The first policy direction outlines the consideration that National Boards and Ahpra must give to the public (including vulnerable people in the community) when determining whether to take regulatory action about a health practitioner. It also authorises limited sharing of information with employers and state/territory health departments about serious matters involving the conduct of a registered health practitioner.
As the national regulators, it is Ahpra and the National Boards’ responsibility to protect the public and prevent harm. However, most health practitioners practise safely and well. In 2018/19 around 98 per cent of all registered practitioners did not have any concerns reported about their conduct, health or performance.
The second policy direction requires National Boards to consult with patient safety bodies and consumer bodies on registration standards, codes and guidelines when these are being developed or revised. It also provides that National Boards and Ahpra must:
In implementing these policy directions, Ahpra and National Boards will continue to ensure fairness for health practitioners in regulatory processes. The policy directions can be viewed on the Board's website.
The revised mandatory notifications guidelines are now available and will come into effect in March 2020.
The guidelines were revised by National Boards and Ahpra as part of a scheduled review and following amendments to the National Law.
The guidelines are relevant to all registered health practitioners and registered students in Australia. They aim to explain the mandatory notifications requirements in the National Law clearly so that practitioners, employers and education providers understand who must make a mandatory notification about a practitioner or student and when they must be made. They also aim to make it clearer when a notification does not need to be made.
Changes to the guidelines include:
Read the revised guidelines for practitioners and for students and the additional resources developed to help explain mandatory notifications.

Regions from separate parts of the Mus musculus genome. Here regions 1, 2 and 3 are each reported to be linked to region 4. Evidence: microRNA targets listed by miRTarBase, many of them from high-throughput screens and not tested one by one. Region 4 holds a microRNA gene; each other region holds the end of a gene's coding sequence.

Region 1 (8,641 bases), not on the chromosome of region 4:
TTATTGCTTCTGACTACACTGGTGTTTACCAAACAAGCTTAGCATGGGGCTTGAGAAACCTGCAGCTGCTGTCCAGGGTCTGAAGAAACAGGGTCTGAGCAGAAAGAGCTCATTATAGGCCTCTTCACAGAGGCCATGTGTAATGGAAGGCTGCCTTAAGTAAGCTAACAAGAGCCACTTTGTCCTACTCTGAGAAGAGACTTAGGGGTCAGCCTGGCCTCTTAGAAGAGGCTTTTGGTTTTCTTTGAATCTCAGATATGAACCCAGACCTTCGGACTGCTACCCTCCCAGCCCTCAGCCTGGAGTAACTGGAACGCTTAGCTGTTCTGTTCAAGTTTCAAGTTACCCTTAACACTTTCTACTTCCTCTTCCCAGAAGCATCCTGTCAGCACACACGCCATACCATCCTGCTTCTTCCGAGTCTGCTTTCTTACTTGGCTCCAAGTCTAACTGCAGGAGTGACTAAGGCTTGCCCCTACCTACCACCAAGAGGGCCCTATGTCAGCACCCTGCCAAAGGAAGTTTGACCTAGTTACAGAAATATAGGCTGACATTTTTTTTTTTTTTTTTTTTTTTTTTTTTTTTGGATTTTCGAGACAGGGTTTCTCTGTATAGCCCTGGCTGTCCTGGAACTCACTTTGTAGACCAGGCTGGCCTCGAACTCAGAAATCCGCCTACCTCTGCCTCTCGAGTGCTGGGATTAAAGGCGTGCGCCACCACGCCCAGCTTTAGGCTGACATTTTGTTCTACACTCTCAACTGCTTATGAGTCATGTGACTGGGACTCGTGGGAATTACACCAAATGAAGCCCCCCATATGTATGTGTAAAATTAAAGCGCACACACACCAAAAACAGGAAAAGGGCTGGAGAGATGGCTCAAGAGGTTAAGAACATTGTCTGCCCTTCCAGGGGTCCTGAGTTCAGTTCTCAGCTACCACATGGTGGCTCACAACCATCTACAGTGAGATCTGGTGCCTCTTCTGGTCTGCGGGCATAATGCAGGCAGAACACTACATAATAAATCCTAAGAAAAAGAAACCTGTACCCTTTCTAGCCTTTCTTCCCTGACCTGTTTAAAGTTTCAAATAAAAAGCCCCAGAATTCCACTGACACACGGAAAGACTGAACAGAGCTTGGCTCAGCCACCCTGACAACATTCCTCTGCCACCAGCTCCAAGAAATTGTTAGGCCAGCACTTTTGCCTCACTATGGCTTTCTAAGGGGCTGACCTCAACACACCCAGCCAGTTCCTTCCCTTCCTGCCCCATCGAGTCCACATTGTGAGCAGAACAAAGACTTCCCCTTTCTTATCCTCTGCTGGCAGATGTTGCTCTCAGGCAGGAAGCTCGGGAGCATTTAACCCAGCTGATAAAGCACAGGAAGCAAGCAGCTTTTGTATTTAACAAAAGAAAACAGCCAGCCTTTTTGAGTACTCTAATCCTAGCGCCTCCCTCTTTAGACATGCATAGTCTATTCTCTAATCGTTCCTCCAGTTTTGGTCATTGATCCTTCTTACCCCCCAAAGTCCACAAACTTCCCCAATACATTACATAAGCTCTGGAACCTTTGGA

Ahpra launched its podcast channel in 2019. ‘Taking care’ is a series of podcasts that highlight Ahpra and the National Boards’ commitment to public safety and the ongoing conversation about the work of health practitioner regulation in Australia.
‘Taking care’ features a broad range of conversations and interviews with experts from the community, health professions people from health, regulation and the broader community. Ahpra hosts an intentionally diverse list of guests to address myths and common questions about public safety in healthcare, to offer professional and consumer perspectives on current issues.
The latest podcast features award-winning author and medical researcher, Dr Kate Richards. In this episode, Kate discusses her experience as a trainee doctor and mental health patient. Kate also talks about challenges for young trainee doctors and the serious obstacles that patients can face in their effort to access good, safe and humane health care.
The podcast channel and the video series it follows provide opportunities for significant discussions about health, and the essential role of regulation in protecting the public and supporting the safe delivery of healthcare in Australia.
These conversations highlight what’s important in healthcare. People want to feel like they are being seen and heard when they consult with a health practitioner, and that they’re in safe hands. Practitioners are telling us how it feels from their perspective, including difficulties associated with self-care and what makes it harder for them to do their job.
Ahpra and the Boards are listening and committed to doing whatever they can improve the experience for the public and registered health practitioners, with public safety at the forefront.
Find out more about safe healthcare in Australia by downloading the podcasts: